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Hemochromatosis and Hemosiderosis.

Murray N. Silverstein, MD
Arch Intern Med. 1965;115(2):256. doi:10.1001/archinte.1965.03860140136044.
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Dr. McDonald has contributed an excellent work in this study of hemochromatosis and hemosiderosis. He begins his book by discussing the problems in the present-day concepts of hemochromatosis, pointing them out broadly and where necessary in detail; and he furnishes a superb critical review of the literature relating to iron metabolism and hemochromatosis.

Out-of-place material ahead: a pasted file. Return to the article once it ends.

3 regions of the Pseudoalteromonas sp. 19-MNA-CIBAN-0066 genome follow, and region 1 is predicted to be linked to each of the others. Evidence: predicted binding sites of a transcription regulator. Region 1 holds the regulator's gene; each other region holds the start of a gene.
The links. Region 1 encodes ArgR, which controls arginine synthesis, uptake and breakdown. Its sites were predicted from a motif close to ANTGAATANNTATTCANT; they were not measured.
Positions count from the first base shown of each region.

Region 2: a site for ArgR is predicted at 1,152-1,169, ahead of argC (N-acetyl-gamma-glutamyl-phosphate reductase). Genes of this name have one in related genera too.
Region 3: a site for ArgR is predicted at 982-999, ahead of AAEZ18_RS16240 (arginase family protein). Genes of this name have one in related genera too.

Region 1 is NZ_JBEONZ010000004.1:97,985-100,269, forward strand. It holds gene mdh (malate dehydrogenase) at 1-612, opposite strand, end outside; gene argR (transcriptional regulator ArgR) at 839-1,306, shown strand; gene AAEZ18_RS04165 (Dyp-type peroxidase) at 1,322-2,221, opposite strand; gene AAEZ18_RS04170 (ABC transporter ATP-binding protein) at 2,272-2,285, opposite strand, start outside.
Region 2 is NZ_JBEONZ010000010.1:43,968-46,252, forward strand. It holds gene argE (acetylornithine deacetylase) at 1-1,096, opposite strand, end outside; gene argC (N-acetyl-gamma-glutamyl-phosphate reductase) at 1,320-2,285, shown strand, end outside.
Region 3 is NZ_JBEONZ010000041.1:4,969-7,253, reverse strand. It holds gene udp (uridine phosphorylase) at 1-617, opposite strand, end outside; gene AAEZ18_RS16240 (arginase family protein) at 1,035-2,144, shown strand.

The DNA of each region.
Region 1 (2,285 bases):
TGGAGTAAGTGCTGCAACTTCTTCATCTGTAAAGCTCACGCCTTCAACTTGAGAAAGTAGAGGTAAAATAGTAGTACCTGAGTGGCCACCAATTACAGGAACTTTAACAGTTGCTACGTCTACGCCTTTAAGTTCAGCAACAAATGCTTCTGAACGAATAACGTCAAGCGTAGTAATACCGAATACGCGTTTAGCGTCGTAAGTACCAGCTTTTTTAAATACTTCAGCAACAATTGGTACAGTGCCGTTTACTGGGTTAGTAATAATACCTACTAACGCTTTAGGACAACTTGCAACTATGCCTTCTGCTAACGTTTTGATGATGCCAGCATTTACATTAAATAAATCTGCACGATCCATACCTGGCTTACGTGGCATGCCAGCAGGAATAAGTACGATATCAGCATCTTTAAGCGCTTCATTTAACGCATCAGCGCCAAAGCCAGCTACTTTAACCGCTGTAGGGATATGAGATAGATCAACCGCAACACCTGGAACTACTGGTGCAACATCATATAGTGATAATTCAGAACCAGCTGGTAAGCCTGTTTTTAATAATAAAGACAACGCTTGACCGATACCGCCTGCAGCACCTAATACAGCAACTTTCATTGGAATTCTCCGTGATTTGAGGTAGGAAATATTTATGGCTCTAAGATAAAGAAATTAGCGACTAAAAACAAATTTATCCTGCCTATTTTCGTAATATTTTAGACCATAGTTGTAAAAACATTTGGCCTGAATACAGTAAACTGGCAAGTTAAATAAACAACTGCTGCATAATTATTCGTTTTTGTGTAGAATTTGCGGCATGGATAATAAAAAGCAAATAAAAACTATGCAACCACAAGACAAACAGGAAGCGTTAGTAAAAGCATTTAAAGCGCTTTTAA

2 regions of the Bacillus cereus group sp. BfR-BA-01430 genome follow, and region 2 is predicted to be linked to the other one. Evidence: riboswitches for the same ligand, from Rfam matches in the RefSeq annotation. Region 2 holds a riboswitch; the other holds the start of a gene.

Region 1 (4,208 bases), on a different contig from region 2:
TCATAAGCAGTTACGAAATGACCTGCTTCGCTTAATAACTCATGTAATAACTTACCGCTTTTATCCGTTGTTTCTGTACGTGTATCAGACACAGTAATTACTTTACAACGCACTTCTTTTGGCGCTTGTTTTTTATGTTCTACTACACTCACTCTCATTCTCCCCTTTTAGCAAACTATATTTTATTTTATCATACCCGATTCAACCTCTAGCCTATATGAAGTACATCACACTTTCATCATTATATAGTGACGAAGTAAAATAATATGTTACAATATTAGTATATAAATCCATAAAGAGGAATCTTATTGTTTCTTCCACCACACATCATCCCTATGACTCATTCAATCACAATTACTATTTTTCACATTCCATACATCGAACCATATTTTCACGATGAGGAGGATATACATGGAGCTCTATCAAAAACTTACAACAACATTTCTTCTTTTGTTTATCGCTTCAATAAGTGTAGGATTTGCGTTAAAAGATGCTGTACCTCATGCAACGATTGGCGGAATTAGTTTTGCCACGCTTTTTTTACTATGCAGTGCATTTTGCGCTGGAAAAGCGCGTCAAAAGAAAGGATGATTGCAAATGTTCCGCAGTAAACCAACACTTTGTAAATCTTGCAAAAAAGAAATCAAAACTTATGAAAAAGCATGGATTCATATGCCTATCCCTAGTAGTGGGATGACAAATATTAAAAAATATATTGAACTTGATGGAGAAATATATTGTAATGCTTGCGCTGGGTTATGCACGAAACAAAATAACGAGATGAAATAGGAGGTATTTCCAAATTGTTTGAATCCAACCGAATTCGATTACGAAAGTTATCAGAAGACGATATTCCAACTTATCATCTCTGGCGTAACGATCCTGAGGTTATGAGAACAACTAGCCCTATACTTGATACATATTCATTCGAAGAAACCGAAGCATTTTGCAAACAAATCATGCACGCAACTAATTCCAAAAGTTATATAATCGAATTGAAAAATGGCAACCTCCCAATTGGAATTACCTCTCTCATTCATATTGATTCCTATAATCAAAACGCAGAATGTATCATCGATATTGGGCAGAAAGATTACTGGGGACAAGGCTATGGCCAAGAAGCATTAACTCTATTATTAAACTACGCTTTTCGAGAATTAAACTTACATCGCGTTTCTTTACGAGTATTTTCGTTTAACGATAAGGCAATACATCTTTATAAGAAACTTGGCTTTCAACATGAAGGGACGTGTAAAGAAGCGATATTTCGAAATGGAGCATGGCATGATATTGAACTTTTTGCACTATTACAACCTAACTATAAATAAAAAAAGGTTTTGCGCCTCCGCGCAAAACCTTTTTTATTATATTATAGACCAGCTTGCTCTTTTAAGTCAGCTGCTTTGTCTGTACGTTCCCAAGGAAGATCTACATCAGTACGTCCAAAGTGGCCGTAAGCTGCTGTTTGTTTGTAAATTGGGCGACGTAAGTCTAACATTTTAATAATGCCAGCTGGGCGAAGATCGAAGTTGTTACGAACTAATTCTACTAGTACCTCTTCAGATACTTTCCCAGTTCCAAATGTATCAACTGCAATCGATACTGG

Through many years of diligent study, MacDonald has arrived at a dual concept of hemochromatosis. He considers dietary hemochromatosis to be the result of ingesting excessive dietary iron in a patient who also has a separate condition such as alcoholism, malnutrition, viral hepatitis, vascular congestion, or biliary obstruction which results in cirrhosis of the liver. He defines parcntcral hemochromatosis as the result of association of excessive parenteral


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